ICX switch with jumbo frames - management port failure

fohdeesha

Kaini Industries
Nov 20, 2016
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Completely agree with what you guys are saying... I am learning quite a bit here from feedback. I see your points on the 1500 MTU and I have encountered my own issues with it over the years when some things on the network are not setup properly and it does waste time tracking that down - I can only imagine the nightmare that would be in a large datacenter.

Had assumed the management port should be on it's own network, but I really didn't want to bother with that currently as I believe it's more setup headache than it's worth for a home lab setup. I will simply unplug the management port for now and only plug it in if I ever need to use it, or if I get adventurous and dive into vlan territory one day.

For now I'll listen to your warnings and switch everything back to 1500 MTU at the switch, and all devices, to keep things simple and to standard.
it's worth noting as I mentioned previously, you don't need the management port/a dedicated management network to manage/log in to the switch. If you followed my main icx config/update/licensing guide, the switch will have its own IP on your main network, that you can access from any PC plugged into the regular ports https://forums.servethehome.com/ind...s-cheap-powerful-10gbe-40gbe-switching.21107/
 
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sth2100

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Feb 22, 2022
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Thanks Fohdeesha, but I think I'll just leave it unplugged for now. Something runs rampant on my network, I'd rather they not have access to make config changes on the switch. It's just a quick walk into the basement to plug the line back in when I need to use it.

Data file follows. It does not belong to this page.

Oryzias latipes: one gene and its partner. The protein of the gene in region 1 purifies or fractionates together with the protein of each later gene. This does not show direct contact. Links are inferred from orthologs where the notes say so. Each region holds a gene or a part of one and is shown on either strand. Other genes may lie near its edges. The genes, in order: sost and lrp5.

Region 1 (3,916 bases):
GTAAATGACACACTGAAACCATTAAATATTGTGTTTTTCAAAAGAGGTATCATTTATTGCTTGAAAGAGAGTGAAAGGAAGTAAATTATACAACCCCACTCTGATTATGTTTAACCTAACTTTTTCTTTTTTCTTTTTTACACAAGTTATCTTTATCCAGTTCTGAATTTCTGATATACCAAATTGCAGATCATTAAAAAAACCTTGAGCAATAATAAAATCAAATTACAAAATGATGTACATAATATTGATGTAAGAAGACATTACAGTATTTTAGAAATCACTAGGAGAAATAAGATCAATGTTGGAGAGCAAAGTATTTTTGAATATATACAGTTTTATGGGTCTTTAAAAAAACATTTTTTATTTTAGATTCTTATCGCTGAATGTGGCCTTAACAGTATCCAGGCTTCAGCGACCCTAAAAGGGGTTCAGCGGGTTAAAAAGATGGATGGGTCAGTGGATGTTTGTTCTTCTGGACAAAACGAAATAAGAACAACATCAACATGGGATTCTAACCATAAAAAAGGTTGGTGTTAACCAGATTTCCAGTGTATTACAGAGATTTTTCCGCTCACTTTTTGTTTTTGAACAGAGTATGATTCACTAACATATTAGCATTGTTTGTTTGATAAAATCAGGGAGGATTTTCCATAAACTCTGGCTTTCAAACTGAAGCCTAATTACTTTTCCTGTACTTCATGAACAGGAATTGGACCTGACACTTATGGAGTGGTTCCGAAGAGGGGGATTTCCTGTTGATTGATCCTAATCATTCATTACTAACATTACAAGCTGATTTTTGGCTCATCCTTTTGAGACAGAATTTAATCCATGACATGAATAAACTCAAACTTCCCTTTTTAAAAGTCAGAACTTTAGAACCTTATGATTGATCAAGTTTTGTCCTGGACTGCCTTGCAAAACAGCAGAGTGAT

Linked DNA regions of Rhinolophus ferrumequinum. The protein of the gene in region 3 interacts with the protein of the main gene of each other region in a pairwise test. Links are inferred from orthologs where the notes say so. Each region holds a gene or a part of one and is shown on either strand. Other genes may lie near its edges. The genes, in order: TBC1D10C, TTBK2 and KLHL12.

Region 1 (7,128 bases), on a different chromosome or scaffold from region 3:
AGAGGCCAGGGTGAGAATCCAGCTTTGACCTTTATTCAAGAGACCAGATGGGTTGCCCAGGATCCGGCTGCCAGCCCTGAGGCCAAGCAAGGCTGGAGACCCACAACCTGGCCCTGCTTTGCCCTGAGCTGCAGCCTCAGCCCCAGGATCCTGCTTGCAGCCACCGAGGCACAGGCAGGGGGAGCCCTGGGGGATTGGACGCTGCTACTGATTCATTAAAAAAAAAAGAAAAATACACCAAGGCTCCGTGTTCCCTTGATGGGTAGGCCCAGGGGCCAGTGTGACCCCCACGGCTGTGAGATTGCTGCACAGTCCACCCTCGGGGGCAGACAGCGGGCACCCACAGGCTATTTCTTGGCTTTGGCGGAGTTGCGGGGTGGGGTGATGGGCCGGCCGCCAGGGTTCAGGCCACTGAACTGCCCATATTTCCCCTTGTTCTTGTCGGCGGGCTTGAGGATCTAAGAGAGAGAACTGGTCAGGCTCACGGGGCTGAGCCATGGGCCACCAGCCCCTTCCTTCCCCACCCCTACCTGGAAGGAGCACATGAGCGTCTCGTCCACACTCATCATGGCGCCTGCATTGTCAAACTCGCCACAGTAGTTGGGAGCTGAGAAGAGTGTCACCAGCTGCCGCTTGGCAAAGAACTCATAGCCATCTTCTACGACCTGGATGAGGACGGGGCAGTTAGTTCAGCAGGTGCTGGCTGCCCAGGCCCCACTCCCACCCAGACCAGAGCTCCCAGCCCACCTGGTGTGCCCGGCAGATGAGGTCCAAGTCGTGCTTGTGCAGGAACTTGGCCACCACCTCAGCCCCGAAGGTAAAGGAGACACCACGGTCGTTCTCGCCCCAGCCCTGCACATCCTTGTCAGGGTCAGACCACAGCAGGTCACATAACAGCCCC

I also have a console server I installed in the rack, so it can manage 24 serial based consoles. After some cable wiring struggles, I got that setup and it's very handy. I'll likely put that console server on a wifi plug to remotely turn it on when needed, and always keep it connected to the console ports on the switches, which I'm guessing is a better interface anyway. So it's a private management network, but it's a serial-based console network.
 

fohdeesha

Kaini Industries
Nov 20, 2016
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fohdeesha.com
Thanks Fohdeesha, but I think I'll just leave it unplugged for now. Something runs rampant on my network, I'd rather they not have access to make config changes on the switch. It's just a quick walk into the basement to plug the line back in when I need to use it.

I also have a console server I installed in the rack, so it can manage 24 serial based consoles. After some cable wiring struggles, I got that setup and it's very handy. I'll likely put that console server on a wifi plug to remotely turn it on when needed, and always keep it connected to the console ports on the switches, which I'm guessing is a better interface anyway. So it's a private management network, but it's a serial-based console network.
You know you can password protect access to the switch so someone can't just run rampant on it right :p you can even configure SSH key based authentication. I agree console servers are nice, but if I were arguing from the same "someone's made it onto my network and is running rampant" argument, the last thing I would want is a console server on the same network - with direct console access to the switch you can use all the vendors common password reset functionality (as serial consoles imply physical access, so that's where manufacturers put their password/config recovery/etc functionality). Can't do that if all the attacker has is an IP of the switch that immediately drops them with they attempt to log in without a key. One of the many reasons the only place you typically find console servers is highly isolated and secured management networks
 

sth2100

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Feb 22, 2022
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I do have a password on it, but the console server is not running. Currently I leave the console server unplugged, similar to how the management port is now unplugged. Once I get a wifi plug on the console server, then it will remain turned off until I need to access it, will wait the 60 seconds it takes for it to start up, make my changes, then turn it off again. Even the console server is password protected behind ssh (haven't setup a key yet).

I doubt I'll have much need to go into the console on these switches now that they are setup. I plan to disable jumbo frames today after I negotiate with the family when I can kill the network for a few minutes, and then I'll be done with it for quite a while I believe.
 
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